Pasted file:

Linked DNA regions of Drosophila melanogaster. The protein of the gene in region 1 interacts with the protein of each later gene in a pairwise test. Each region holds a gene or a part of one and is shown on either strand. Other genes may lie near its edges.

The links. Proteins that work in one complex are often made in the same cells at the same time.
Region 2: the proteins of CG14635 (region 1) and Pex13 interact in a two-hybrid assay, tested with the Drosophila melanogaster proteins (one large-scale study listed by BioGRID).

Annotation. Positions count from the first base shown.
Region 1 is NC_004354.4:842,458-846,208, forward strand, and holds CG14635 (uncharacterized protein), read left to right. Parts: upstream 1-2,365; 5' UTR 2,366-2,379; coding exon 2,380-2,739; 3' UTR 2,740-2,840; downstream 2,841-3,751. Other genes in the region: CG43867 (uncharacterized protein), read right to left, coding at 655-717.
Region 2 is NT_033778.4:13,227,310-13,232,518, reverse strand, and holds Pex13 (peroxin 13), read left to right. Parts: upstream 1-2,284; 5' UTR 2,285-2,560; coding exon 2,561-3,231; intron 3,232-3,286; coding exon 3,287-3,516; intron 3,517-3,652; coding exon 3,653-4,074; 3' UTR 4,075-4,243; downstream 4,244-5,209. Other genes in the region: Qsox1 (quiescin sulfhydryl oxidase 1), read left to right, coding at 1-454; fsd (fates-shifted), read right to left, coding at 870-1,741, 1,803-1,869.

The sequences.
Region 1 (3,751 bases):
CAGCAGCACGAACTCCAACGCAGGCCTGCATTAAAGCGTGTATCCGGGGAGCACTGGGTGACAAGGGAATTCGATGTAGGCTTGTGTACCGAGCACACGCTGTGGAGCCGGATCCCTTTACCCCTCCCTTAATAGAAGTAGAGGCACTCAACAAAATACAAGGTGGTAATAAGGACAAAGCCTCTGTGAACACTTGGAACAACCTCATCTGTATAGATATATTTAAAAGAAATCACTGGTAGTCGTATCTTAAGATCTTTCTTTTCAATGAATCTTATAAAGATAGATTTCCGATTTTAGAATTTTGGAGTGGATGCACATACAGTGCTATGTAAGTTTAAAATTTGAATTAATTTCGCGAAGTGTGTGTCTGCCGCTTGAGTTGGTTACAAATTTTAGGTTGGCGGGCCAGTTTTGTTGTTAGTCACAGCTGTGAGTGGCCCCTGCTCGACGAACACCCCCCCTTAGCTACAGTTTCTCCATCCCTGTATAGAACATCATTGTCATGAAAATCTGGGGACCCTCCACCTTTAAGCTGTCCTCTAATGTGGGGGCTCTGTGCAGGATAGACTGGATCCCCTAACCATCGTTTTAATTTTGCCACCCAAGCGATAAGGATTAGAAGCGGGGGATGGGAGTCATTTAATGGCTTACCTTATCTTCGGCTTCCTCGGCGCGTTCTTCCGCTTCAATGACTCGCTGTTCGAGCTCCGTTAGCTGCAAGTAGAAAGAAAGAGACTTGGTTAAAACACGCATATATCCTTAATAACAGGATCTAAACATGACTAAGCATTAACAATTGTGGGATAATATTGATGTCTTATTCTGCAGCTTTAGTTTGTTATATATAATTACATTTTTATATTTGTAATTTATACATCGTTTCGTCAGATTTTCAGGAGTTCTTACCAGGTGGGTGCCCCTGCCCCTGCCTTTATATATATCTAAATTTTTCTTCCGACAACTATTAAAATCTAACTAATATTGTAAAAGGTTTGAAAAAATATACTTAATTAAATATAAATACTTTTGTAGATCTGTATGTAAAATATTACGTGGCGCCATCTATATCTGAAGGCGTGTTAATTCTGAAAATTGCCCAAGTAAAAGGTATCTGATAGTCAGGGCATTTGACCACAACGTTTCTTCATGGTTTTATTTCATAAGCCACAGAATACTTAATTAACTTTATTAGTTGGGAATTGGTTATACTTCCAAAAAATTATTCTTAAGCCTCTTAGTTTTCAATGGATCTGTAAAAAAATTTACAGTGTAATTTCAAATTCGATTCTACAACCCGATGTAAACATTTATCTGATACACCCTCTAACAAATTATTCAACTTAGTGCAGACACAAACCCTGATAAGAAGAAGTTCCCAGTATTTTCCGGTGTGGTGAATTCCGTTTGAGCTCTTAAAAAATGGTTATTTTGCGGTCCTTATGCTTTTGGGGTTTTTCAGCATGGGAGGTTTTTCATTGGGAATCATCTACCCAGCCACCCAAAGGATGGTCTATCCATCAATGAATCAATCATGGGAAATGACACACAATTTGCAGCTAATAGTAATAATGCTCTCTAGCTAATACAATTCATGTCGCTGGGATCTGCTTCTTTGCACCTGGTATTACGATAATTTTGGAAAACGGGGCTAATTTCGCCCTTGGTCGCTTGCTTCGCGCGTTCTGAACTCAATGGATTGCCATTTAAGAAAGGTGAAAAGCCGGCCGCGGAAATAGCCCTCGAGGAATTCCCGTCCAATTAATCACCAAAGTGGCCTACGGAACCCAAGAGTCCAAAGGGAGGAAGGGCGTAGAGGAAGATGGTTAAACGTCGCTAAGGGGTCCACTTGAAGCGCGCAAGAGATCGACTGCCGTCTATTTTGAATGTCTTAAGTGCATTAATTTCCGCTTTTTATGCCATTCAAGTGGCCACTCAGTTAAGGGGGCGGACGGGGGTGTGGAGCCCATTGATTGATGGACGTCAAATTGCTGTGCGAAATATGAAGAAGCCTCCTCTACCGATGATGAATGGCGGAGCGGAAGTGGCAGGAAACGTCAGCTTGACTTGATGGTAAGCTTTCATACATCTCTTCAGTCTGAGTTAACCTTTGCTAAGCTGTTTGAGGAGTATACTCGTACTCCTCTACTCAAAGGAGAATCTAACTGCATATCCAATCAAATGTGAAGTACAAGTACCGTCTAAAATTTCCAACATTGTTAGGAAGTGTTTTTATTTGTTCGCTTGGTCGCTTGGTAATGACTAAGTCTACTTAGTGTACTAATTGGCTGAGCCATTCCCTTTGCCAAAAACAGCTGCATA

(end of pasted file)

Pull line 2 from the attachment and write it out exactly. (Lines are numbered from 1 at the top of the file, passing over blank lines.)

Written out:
The links. Proteins that work in one complex are often made in the same cells at the same time.